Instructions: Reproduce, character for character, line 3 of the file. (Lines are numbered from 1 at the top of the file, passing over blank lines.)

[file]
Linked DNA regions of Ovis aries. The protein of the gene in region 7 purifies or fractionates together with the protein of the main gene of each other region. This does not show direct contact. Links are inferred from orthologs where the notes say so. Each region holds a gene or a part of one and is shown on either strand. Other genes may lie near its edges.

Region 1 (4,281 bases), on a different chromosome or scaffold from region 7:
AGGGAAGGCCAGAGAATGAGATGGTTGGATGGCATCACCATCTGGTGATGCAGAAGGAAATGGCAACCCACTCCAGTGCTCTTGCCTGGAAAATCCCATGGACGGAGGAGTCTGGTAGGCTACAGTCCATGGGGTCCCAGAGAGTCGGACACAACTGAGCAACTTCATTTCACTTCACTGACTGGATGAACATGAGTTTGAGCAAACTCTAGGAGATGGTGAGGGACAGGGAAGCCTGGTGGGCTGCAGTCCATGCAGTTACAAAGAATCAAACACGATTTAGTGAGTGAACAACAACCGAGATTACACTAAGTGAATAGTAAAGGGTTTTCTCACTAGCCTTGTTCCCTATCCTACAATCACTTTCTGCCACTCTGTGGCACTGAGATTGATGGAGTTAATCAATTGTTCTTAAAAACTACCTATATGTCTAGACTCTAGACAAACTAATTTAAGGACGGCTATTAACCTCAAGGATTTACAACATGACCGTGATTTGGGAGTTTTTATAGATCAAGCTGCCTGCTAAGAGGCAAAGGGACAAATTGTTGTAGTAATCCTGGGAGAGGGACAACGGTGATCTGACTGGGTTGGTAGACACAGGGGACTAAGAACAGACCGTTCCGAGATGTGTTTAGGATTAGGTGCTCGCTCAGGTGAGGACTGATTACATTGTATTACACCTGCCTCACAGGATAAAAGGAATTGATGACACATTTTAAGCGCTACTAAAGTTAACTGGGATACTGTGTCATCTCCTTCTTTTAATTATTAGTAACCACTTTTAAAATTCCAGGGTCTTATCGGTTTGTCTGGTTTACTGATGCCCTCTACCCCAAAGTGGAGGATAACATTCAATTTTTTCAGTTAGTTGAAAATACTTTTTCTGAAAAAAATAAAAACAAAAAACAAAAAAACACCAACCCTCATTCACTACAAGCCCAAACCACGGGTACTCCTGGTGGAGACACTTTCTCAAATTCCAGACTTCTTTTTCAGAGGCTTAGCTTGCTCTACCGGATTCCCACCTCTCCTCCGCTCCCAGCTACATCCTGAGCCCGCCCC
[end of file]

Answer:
AGGGAAGGCCAGAGAATGAGATGGTTGGATGGCATCACCATCTGGTGATGCAGAAGGAAATGGCAACCCACTCCAGTGCTCTTGCCTGGAAAATCCCATGGACGGAGGAGTCTGGTAGGCTACAGTCCATGGGGTCCCAGAGAGTCGGACACAACTGAGCAACTTCATTTCACTTCACTGACTGGATGAACATGAGTTTGAGCAAACTCTAGGAGATGGTGAGGGACAGGGAAGCCTGGTGGGCTGCAGTCCATGCAGTTACAAAGAATCAAACACGATTTAGTGAGTGAACAACAACCGAGATTACACTAAGTGAATAGTAAAGGGTTTTCTCACTAGCCTTGTTCCCTATCCTACAATCACTTTCTGCCACTCTGTGGCACTGAGATTGATGGAGTTAATCAATTGTTCTTAAAAACTACCTATATGTCTAGACTCTAGACAAACTAATTTAAGGACGGCTATTAACCTCAAGGATTTACAACATGACCGTGATTTGGGAGTTTTTATAGATCAAGCTGCCTGCTAAGAGGCAAAGGGACAAATTGTTGTAGTAATCCTGGGAGAGGGACAACGGTGATCTGACTGGGTTGGTAGACACAGGGGACTAAGAACAGACCGTTCCGAGATGTGTTTAGGATTAGGTGCTCGCTCAGGTGAGGACTGATTACATTGTATTACACCTGCCTCACAGGATAAAAGGAATTGATGACACATTTTAAGCGCTACTAAAGTTAACTGGGATACTGTGTCATCTCCTTCTTTTAATTATTAGTAACCACTTTTAAAATTCCAGGGTCTTATCGGTTTGTCTGGTTTACTGATGCCCTCTACCCCAAAGTGGAGGATAACATTCAATTTTTTCAGTTAGTTGAAAATACTTTTTCTGAAAAAAATAAAAACAAAAAACAAAAAAACACCAACCCTCATTCACTACAAGCCCAAACCACGGGTACTCCTGGTGGAGACACTTTCTCAAATTCCAGACTTCTTTTTCAGAGGCTTAGCTTGCTCTACCGGATTCCCACCTCTCCTCCGCTCCCAGCTACATCCTGAGCCCGCCCC